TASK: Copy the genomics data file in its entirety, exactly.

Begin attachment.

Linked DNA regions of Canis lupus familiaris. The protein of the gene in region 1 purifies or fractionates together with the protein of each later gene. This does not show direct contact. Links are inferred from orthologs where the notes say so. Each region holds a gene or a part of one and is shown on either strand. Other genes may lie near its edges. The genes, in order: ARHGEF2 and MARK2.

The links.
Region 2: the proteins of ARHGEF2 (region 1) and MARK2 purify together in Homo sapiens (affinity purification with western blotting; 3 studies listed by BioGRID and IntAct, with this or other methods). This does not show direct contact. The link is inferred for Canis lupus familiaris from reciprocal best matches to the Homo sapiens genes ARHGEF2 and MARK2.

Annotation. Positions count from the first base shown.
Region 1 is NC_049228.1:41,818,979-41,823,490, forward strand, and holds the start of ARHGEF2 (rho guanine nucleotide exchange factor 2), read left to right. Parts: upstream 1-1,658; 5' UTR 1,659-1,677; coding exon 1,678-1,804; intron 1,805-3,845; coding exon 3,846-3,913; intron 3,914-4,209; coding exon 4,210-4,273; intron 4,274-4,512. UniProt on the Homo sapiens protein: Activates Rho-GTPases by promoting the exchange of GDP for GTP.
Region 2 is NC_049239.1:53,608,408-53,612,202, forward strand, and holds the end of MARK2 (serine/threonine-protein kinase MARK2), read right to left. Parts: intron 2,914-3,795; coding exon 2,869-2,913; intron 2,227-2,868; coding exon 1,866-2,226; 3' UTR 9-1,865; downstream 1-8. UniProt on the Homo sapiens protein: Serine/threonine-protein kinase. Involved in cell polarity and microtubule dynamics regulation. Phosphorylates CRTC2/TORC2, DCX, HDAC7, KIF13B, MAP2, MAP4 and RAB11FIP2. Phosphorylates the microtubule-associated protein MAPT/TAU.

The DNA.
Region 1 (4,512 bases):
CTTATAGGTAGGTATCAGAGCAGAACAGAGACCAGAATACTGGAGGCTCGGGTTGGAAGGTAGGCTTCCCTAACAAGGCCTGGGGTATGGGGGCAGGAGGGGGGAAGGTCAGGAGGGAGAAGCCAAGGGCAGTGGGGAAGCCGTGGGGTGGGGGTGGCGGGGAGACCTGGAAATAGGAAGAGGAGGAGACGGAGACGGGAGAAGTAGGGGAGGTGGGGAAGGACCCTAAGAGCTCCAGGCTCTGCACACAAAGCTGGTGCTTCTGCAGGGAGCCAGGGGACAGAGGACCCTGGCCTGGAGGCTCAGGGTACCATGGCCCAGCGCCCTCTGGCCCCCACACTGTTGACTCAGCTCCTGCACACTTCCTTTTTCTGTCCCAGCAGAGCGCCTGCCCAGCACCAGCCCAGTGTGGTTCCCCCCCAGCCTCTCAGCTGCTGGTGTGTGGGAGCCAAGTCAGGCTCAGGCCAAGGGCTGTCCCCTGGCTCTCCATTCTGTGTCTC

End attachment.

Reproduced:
Linked DNA regions of Canis lupus familiaris. The protein of the gene in region 1 purifies or fractionates together with the protein of each later gene. This does not show direct contact. Links are inferred from orthologs where the notes say so. Each region holds a gene or a part of one and is shown on either strand. Other genes may lie near its edges. The genes, in order: ARHGEF2 and MARK2.

The links.
Region 2: the proteins of ARHGEF2 (region 1) and MARK2 purify together in Homo sapiens (affinity purification with western blotting; 3 studies listed by BioGRID and IntAct, with this or other methods). This does not show direct contact. The link is inferred for Canis lupus familiaris from reciprocal best matches to the Homo sapiens genes ARHGEF2 and MARK2.

Annotation. Positions count from the first base shown.
Region 1 is NC_049228.1:41,818,979-41,823,490, forward strand, and holds the start of ARHGEF2 (rho guanine nucleotide exchange factor 2), read left to right. Parts: upstream 1-1,658; 5' UTR 1,659-1,677; coding exon 1,678-1,804; intron 1,805-3,845; coding exon 3,846-3,913; intron 3,914-4,209; coding exon 4,210-4,273; intron 4,274-4,512. UniProt on the Homo sapiens protein: Activates Rho-GTPases by promoting the exchange of GDP for GTP.
Region 2 is NC_049239.1:53,608,408-53,612,202, forward strand, and holds the end of MARK2 (serine/threonine-protein kinase MARK2), read right to left. Parts: intron 2,914-3,795; coding exon 2,869-2,913; intron 2,227-2,868; coding exon 1,866-2,226; 3' UTR 9-1,865; downstream 1-8. UniProt on the Homo sapiens protein: Serine/threonine-protein kinase. Involved in cell polarity and microtubule dynamics regulation. Phosphorylates CRTC2/TORC2, DCX, HDAC7, KIF13B, MAP2, MAP4 and RAB11FIP2. Phosphorylates the microtubule-associated protein MAPT/TAU.

The DNA.
Region 1 (4,512 bases):
CTTATAGGTAGGTATCAGAGCAGAACAGAGACCAGAATACTGGAGGCTCGGGTTGGAAGGTAGGCTTCCCTAACAAGGCCTGGGGTATGGGGGCAGGAGGGGGGAAGGTCAGGAGGGAGAAGCCAAGGGCAGTGGGGAAGCCGTGGGGTGGGGGTGGCGGGGAGACCTGGAAATAGGAAGAGGAGGAGACGGAGACGGGAGAAGTAGGGGAGGTGGGGAAGGACCCTAAGAGCTCCAGGCTCTGCACACAAAGCTGGTGCTTCTGCAGGGAGCCAGGGGACAGAGGACCCTGGCCTGGAGGCTCAGGGTACCATGGCCCAGCGCCCTCTGGCCCCCACACTGTTGACTCAGCTCCTGCACACTTCCTTTTTCTGTCCCAGCAGAGCGCCTGCCCAGCACCAGCCCAGTGTGGTTCCCCCCCAGCCTCTCAGCTGCTGGTGTGTGGGAGCCAAGTCAGGCTCAGGCCAAGGGCTGTCCCCTGGCTCTCCATTCTGTGTCTC